7. • Some bad apps or widgets can use android's "WakeLock", keeping CPU at 100%, screen always-on, or both. I myself have encountered such widget (I won't mention the name, it's in the market) that used a WakeLock to keep CPU spun-up at 100% all the time. That makes a huge impact on battery life. My advice - use a CPU profiling app to monitor the CPU - make sure that CPU slows down by itself when it's not used. So, beware of such widgets/apps. To check for CPU cycles, many recommend OSMonitor (free from market, install it, go to options, sort by "Load" in descending order. It'll give you "busiest" processes at the top). At rest you should be getting about 10-20% for OSMonitor itself, and 1-10% Android System. At rest, everything else should be 0-1%.
  8. • Android slows down CPU when not in use by itself, as a built-in feature. Apps that throttle/change CPU frequency, are not necessarily needed.


All this info comes from those reputable resources I mentioned above, I didn't make any of it up.
 
Last edited:

flarbear

Senior Member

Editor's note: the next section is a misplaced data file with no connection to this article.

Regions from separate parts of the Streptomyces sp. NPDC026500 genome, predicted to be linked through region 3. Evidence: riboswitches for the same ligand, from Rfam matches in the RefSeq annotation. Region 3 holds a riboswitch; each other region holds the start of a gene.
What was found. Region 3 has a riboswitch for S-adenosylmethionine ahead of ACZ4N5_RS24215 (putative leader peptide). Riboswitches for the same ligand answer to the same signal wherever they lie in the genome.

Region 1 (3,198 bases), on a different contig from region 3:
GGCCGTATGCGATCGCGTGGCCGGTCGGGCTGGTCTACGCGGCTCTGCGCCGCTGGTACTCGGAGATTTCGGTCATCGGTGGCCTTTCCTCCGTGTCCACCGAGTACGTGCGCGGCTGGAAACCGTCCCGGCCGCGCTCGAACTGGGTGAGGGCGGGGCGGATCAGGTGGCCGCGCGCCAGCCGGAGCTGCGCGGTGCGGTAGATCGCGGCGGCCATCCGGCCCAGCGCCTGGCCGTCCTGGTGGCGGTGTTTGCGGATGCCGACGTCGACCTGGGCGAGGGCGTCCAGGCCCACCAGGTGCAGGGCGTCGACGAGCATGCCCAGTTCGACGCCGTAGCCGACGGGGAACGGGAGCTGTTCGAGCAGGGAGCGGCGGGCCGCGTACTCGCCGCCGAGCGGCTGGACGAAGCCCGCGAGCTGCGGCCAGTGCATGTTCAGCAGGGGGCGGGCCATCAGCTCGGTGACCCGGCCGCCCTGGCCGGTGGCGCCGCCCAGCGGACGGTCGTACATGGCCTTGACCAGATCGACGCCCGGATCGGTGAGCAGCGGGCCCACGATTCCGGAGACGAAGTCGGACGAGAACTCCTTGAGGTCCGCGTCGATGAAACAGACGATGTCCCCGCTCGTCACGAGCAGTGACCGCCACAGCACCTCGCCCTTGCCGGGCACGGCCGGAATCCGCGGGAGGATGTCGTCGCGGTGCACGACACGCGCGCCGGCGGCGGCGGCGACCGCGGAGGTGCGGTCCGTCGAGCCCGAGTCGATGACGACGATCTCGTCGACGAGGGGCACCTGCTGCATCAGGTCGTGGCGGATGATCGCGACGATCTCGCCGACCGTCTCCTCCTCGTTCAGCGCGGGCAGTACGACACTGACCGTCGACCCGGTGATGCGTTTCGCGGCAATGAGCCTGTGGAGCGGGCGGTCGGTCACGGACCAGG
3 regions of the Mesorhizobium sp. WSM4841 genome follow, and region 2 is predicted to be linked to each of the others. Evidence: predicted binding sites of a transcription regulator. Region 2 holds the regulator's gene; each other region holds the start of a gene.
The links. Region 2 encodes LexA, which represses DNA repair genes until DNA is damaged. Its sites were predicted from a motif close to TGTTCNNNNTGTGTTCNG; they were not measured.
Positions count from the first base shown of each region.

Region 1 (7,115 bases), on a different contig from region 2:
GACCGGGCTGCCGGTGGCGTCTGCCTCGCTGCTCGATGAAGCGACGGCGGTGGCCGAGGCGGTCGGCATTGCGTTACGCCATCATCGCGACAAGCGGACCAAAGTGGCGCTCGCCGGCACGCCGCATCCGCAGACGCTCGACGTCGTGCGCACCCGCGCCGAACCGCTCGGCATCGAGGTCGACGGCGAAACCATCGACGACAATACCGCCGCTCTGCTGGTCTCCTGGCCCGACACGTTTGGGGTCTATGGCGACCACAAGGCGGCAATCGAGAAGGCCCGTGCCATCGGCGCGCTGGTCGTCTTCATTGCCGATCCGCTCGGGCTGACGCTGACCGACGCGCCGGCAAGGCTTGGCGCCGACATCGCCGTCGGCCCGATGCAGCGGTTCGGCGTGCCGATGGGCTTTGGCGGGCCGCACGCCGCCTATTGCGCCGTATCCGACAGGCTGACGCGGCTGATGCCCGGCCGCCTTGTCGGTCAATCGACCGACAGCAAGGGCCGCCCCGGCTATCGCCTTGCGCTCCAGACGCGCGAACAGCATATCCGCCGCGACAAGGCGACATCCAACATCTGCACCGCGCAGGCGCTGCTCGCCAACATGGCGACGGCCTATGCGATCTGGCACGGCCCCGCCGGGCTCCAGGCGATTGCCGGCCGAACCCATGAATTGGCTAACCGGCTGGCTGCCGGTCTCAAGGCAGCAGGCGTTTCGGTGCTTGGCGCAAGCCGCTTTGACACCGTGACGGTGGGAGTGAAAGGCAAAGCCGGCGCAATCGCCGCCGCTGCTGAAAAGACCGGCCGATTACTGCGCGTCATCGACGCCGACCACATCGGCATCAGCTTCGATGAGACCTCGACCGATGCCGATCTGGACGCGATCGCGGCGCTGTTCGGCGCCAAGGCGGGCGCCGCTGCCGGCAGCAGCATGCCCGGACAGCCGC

Nov 30, 2009
513
77
I'm curious where you get the 10-15% discharge warning. The articles frequently mention that the cells can die if they go below 2.4V, but they also mention that the circuitry in the batteries prevents the batteries from getting anywhere near that threshold. When the battery meter on the phone says 10-15% it is very likely not indicating "within 10 to 15% of causing serious harm", but actually indicating "within 10 to 15% of the lowest safe level that I will allow you to reach".

When you hit "0%" on the phone's meter which you must do to properly calibrate the battery, you should still be safely above the danger point, as long as you recharge the battery soon and do not let it sit for a few days or weeks. It is only when you get to 0% on the meter and then let it sit where the self-discharge can then cause it to approach the true danger levels.

Or, at least that is the way I have been reading the Battery University article for the past couple of years that I have been helping people with their Lithium Ion batteries, so please point out the text that might show a misunderstanding here as I don't want to be giving bad advice.

I typically tell people not to do regular deep discharges anyway as recharging from such a state causes more heat than a shallower recharge and the heat is one of the biggest enemies of these batteries.